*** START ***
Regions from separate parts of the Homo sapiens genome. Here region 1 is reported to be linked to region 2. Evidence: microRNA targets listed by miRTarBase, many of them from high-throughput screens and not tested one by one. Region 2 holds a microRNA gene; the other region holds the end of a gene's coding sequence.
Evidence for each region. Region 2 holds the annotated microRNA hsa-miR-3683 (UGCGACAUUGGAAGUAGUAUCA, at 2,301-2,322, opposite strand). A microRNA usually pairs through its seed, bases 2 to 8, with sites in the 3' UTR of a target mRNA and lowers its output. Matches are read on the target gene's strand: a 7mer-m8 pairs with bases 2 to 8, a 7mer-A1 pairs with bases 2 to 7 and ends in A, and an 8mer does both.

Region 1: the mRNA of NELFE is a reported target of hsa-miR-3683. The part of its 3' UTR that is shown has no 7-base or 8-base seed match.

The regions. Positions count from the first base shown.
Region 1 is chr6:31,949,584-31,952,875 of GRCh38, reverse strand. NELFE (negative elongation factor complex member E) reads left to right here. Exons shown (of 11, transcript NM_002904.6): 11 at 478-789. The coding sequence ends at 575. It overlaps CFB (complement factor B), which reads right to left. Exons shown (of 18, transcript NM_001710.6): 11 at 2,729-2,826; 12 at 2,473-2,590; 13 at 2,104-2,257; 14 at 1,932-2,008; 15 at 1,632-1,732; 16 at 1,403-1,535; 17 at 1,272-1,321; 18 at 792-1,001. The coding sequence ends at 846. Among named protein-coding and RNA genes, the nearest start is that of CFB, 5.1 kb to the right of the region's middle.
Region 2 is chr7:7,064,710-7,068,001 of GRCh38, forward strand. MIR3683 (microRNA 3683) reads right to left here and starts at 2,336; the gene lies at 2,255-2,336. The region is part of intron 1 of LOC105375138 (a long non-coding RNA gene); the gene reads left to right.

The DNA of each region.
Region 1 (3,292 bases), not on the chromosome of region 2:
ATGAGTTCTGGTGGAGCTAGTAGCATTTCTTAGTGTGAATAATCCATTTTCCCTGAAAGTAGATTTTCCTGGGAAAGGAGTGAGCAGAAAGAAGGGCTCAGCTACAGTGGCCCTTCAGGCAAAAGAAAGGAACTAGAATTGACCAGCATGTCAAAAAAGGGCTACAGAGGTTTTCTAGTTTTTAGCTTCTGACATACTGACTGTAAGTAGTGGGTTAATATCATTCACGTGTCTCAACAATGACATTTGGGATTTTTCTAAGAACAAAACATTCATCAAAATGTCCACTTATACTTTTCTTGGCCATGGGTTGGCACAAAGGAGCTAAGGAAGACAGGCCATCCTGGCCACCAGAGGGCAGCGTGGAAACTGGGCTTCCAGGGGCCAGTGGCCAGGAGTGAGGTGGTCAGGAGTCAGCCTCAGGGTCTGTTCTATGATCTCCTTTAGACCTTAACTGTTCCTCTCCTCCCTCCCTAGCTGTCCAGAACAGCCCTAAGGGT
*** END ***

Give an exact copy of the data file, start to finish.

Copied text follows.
Regions from separate parts of the Homo sapiens genome. Here region 1 is reported to be linked to region 2. Evidence: microRNA targets listed by miRTarBase, many of them from high-throughput screens and not tested one by one. Region 2 holds a microRNA gene; the other region holds the end of a gene's coding sequence.
Evidence for each region. Region 2 holds the annotated microRNA hsa-miR-3683 (UGCGACAUUGGAAGUAGUAUCA, at 2,301-2,322, opposite strand). A microRNA usually pairs through its seed, bases 2 to 8, with sites in the 3' UTR of a target mRNA and lowers its output. Matches are read on the target gene's strand: a 7mer-m8 pairs with bases 2 to 8, a 7mer-A1 pairs with bases 2 to 7 and ends in A, and an 8mer does both.

Region 1: the mRNA of NELFE is a reported target of hsa-miR-3683. The part of its 3' UTR that is shown has no 7-base or 8-base seed match.

The regions. Positions count from the first base shown.
Region 1 is chr6:31,949,584-31,952,875 of GRCh38, reverse strand. NELFE (negative elongation factor complex member E) reads left to right here. Exons shown (of 11, transcript NM_002904.6): 11 at 478-789. The coding sequence ends at 575. It overlaps CFB (complement factor B), which reads right to left. Exons shown (of 18, transcript NM_001710.6): 11 at 2,729-2,826; 12 at 2,473-2,590; 13 at 2,104-2,257; 14 at 1,932-2,008; 15 at 1,632-1,732; 16 at 1,403-1,535; 17 at 1,272-1,321; 18 at 792-1,001. The coding sequence ends at 846. Among named protein-coding and RNA genes, the nearest start is that of CFB, 5.1 kb to the right of the region's middle.
Region 2 is chr7:7,064,710-7,068,001 of GRCh38, forward strand. MIR3683 (microRNA 3683) reads right to left here and starts at 2,336; the gene lies at 2,255-2,336. The region is part of intron 1 of LOC105375138 (a long non-coding RNA gene); the gene reads left to right.

The DNA of each region.
Region 1 (3,292 bases), not on the chromosome of region 2:
ATGAGTTCTGGTGGAGCTAGTAGCATTTCTTAGTGTGAATAATCCATTTTCCCTGAAAGTAGATTTTCCTGGGAAAGGAGTGAGCAGAAAGAAGGGCTCAGCTACAGTGGCCCTTCAGGCAAAAGAAAGGAACTAGAATTGACCAGCATGTCAAAAAAGGGCTACAGAGGTTTTCTAGTTTTTAGCTTCTGACATACTGACTGTAAGTAGTGGGTTAATATCATTCACGTGTCTCAACAATGACATTTGGGATTTTTCTAAGAACAAAACATTCATCAAAATGTCCACTTATACTTTTCTTGGCCATGGGTTGGCACAAAGGAGCTAAGGAAGACAGGCCATCCTGGCCACCAGAGGGCAGCGTGGAAACTGGGCTTCCAGGGGCCAGTGGCCAGGAGTGAGGTGGTCAGGAGTCAGCCTCAGGGTCTGTTCTATGATCTCCTTTAGACCTTAACTGTTCCTCTCCTCCCTCCCTAGCTGTCCAGAACAGCCCTAAGGGT